Thursday, June 26, 2014

DIY | A sign for sleep

Our baby doesn't have a crib yet. She's due in less than two weeks. Meh. She has a moon-shaped cradle [more on that later!] and a swing that plays eleven different zen lullabies. That'll do for now. But because there is no crib, I feel that revealing her entire nursery wouldn't be right. It's just not complete yet. It's missing a certain, je ne sais quoi. Not to mention the elephant in the room that is our guest bed which is the size and weight and texture of a literal elephant. Luckily it is my favorite piece of furniture in our possession and follows the country bohemian vibe of baby girl's side of the room. It also makes for a lovely photo backdrop for some of the items that will eventually be incorporated around her crib.

And speaking of beds. SLEEP. I am keeping my fingers and toes crossed that our little miss enjoys this glorious part of life as much as I do. There is no replacement for a good night's rest or even an afternoon cat nap. That whole, "I can sleep when I'm dead," saying - BOGUS. With a good night's rest, I'm more likely to fully enjoy and be prepared for the waking moments and adventures that life throws at me. Realizing that sleep is going to be a foreign word for a while once our girl arrives, I decided to make a sign for her nursery as a reminder of the importance and beauty of sleep. Pinspiration found [here].

Below is a rundown of how this thrifty and rustic sign came to be...




^ I know there are a lot of DIYs on Pinterest that repurpose wood pallets. Here's the thing. Pulling apart a pallet is not as easy as some of these Pins make it sound! There was a lot of strategic yanking and pulling and banging involved to finally get nail and crack free boards. I did it at 7 months pregnant, so it can be done, but maybe wear gloves and have a heating pad ready for your back afterwards. And a hammer and crowbar are a must. A handy guy with a power saw isn't a bad idea either...

^ I used two of the less attractive boards as support for the entire sign. Some tutorials use metal brackets. I didn't want to pay for those...because I'm cheap. Self-starting wood screws [to me, this is a screw that has a pointy tip...I'm sure Bob Villa and my Dad are shaking their heads simultaneously] were used along with our cordless drill to secure these two supports onto the back of the front boards. Make sure your screws are short enough so they don't poke through to the front. I used 3/4 inch. 

^ Another thing about wood pallets. They aren't smooth. They're quite rough actually. And the screws and nails leave uneven holes and splinters. Because of the above mentioned handy guy of mine, we own a hand sander. This is ideal for smoothing out all the splinters, stains and uneven edges. A medium grit paper will suffice. You don't want to smooth out all original dips and ridges. This step is also a must in order create a more even surface for painting. Hand sanding works too...and you'll likely have really toned arms if you go that route!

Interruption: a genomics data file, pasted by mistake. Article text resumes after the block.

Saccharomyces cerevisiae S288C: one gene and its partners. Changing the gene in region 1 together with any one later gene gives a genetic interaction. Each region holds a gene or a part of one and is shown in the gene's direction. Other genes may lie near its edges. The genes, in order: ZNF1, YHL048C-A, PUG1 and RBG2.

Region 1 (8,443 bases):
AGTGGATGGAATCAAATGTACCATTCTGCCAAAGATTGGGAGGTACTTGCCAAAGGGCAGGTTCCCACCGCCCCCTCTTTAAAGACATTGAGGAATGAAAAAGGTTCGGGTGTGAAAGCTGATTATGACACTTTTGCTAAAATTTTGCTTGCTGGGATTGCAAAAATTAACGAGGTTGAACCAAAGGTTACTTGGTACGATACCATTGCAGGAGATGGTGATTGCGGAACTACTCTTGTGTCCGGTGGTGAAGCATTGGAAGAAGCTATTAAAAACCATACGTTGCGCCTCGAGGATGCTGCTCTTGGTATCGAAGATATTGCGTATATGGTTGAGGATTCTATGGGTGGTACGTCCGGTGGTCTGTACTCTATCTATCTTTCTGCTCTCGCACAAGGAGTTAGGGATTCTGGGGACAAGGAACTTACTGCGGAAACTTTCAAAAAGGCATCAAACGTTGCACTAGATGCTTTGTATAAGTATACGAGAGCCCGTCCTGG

^ A clean slate. Another note of pallet repurposing - nail holes. The nail holes seen here in the middle are from the original pallet's nails. You won't get a perfectly clean hole-free board. 

^ And a pup. This is Haley. One of her favorite pastimes of late is also sleeping. She prefers a spot under the dining room table. Though, I hear that in her younger years she was quite the mountaineer. 

^ Because I didn't already have stencils and am fairly fast with freehand lettering, I chose to just use a straightedge and pencil to sketch out my letters before painting.  Not perfect, but it'll do. Halfway through this process I realized that CHALK actually works much better than pencil. So stick with chalk. It's easier to see and who doesn't love getting to write with chalk? Am I right?? 

^ Our local hardware store was phasing out this Benjamin Moore Affinity paint so their samples were only $1 each as opposed to $6! Winning. This little bit was all I needed for this project. I bought the smallest sponge brush they had, but in reality I ended up using a very thin square watercolor brush for a bit more precision. And I already had it in my stash of brushes. Don't forget to wash your brushes directly after use! 

^ As stated above, pencil is hard to see. Exhibit A. But generally, this is how I accomplished the lettering - just some rough free hand lettering filled in with one solid coat of white paint. 

^ Almost done! The mountains were done free hand also. The lavender mountains were painted first and sanded down a bit using the 150 Grit sand paper. I wanted them to fade in the background and show some of the wood texture. 

^ Because this next step involved a very pungent odor, I chose to work in our open, well-ventilated garage and set the sign on two saw horses. 

^ Said pungent smell came from the polyurethane. Not only is the fume strong...but it will not come out of your down jacket if you happen to splatter it on it. Fact. I chose a clear satin poly. I think it is a happy medium finish for this project. 

^ As expected, the poly did slightly darken and bring out the details of the natural wood but did not change the color or color depth of the paint. Above left shows half of the sign with poly and half without. Above right shows how the partially sanded lavender mountains gained some texture after a coat of poly. J'adore how this turned out. I used two coats of poly. The wood just drank in the first coat so a second coat was necessary for a solid finish. 

^ Tada! Words to live by baby girl, words to live by. 


























I used a sawtooth picture hanger on each of the supporting back boards to hang this. It is fairly heavy so requires this type of hanger.








Thursday, June 19, 2014

Dream big, little one.

Miley Cyrus has a dream catcher tattoo. This sort of taints the harmony of a dream catcher, no? Yes. But, I'm going to try to look past this fact and stick with the origin of the dream catcher and how lovely it's symbolism is.